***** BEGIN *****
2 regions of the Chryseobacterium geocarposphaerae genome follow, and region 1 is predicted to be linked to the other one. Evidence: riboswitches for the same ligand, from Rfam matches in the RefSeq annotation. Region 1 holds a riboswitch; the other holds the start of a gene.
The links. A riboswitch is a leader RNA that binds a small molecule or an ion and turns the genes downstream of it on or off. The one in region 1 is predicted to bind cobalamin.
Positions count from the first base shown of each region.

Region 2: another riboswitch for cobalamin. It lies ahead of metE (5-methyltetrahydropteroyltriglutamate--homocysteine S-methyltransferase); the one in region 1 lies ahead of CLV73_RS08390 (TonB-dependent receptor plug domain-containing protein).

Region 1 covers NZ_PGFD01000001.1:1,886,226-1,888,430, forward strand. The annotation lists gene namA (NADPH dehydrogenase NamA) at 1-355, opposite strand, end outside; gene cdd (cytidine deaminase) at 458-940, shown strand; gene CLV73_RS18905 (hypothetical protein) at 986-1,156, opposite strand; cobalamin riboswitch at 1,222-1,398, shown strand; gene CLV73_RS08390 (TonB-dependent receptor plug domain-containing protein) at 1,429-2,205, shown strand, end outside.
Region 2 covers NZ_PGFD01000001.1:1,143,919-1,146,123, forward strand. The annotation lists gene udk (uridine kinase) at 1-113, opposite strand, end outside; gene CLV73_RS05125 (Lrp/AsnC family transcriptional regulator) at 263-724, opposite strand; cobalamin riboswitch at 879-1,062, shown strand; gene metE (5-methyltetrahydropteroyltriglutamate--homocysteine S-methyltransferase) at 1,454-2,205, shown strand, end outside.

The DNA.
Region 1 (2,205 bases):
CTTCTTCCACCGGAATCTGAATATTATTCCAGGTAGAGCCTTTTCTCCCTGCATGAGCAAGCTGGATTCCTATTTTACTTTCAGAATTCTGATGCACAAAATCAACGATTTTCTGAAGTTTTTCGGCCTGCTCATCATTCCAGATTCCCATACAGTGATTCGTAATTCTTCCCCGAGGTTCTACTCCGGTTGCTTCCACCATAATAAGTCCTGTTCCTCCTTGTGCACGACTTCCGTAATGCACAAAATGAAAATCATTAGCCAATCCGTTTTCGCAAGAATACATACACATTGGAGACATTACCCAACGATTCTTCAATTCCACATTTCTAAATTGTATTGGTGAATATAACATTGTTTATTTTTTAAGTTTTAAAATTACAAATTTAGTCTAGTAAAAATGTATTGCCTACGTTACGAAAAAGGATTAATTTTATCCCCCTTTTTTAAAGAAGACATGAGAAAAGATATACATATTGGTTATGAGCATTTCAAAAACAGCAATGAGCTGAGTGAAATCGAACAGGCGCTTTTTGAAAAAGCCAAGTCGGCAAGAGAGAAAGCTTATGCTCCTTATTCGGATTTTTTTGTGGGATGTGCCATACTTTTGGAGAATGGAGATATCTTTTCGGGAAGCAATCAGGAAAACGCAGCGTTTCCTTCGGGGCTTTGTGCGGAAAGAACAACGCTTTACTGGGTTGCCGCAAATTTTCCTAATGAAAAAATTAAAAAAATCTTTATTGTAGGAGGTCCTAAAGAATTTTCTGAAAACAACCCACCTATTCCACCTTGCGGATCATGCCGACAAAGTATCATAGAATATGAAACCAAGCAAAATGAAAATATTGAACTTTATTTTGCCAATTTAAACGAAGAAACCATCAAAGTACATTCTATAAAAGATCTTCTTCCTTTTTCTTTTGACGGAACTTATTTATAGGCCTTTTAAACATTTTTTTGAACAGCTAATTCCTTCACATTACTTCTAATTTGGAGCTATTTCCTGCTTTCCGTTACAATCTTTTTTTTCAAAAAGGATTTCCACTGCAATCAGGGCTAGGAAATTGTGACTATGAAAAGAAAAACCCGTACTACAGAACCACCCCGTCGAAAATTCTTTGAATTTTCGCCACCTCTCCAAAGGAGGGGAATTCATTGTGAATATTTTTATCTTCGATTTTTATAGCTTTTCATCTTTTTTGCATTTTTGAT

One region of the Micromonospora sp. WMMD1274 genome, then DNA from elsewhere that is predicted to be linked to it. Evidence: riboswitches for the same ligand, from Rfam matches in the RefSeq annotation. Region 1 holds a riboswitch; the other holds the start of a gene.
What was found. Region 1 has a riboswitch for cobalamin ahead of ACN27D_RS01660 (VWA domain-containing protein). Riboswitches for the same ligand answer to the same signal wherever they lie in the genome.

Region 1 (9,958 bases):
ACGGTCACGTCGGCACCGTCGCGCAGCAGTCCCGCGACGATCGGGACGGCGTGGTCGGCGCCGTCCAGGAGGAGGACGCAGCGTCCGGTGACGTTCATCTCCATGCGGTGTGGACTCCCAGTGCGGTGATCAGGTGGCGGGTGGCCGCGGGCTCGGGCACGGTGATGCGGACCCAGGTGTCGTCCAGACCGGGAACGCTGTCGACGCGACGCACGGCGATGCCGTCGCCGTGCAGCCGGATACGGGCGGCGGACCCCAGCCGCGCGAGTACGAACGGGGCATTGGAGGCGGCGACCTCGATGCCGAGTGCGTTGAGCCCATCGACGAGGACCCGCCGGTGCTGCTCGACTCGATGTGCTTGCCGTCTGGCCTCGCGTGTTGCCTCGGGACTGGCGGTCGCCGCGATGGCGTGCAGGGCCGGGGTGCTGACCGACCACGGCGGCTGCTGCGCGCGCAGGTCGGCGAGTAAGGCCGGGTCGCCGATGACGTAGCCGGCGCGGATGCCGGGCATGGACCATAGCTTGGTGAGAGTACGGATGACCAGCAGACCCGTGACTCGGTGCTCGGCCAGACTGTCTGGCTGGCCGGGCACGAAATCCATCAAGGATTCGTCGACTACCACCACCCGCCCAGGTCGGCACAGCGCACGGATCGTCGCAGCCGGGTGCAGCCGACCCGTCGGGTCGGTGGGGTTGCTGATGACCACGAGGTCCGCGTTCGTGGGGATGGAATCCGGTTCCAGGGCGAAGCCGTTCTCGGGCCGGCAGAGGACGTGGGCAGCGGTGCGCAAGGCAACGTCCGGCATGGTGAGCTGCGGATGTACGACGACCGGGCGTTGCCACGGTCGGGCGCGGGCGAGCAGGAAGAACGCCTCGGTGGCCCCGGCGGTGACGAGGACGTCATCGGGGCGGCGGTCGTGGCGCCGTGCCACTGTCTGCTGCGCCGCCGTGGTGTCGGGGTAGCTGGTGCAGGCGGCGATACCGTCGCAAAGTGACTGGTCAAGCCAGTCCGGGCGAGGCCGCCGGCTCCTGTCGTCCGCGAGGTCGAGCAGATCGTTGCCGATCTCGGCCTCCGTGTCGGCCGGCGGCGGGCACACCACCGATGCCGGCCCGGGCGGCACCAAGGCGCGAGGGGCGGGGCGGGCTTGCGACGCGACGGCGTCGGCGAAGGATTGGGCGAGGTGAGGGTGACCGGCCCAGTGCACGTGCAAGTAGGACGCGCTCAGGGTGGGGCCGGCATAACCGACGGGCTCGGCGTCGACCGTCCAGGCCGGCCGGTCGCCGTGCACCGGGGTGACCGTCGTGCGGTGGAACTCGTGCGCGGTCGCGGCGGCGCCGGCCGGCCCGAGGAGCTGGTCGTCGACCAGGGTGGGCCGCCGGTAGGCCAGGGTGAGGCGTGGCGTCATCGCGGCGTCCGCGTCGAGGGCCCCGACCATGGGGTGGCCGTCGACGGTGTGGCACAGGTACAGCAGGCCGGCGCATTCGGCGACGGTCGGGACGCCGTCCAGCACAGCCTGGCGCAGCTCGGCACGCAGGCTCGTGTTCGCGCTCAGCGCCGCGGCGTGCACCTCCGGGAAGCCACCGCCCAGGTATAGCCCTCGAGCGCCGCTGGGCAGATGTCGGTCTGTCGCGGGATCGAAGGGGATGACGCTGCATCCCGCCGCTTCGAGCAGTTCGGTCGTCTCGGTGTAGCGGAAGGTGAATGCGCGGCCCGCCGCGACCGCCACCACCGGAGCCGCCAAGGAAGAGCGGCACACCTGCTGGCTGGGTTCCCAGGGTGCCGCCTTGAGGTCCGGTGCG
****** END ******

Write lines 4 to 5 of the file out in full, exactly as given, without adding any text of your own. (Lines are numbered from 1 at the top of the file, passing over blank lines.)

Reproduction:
Region 2: another riboswitch for cobalamin. It lies ahead of metE (5-methyltetrahydropteroyltriglutamate--homocysteine S-methyltransferase); the one in region 1 lies ahead of CLV73_RS08390 (TonB-dependent receptor plug domain-containing protein).

Region 1 covers NZ_PGFD01000001.1:1,886,226-1,888,430, forward strand. The annotation lists gene namA (NADPH dehydrogenase NamA) at 1-355, opposite strand, end outside; gene cdd (cytidine deaminase) at 458-940, shown strand; gene CLV73_RS18905 (hypothetical protein) at 986-1,156, opposite strand; cobalamin riboswitch at 1,222-1,398, shown strand; gene CLV73_RS08390 (TonB-dependent receptor plug domain-containing protein) at 1,429-2,205, shown strand, end outside.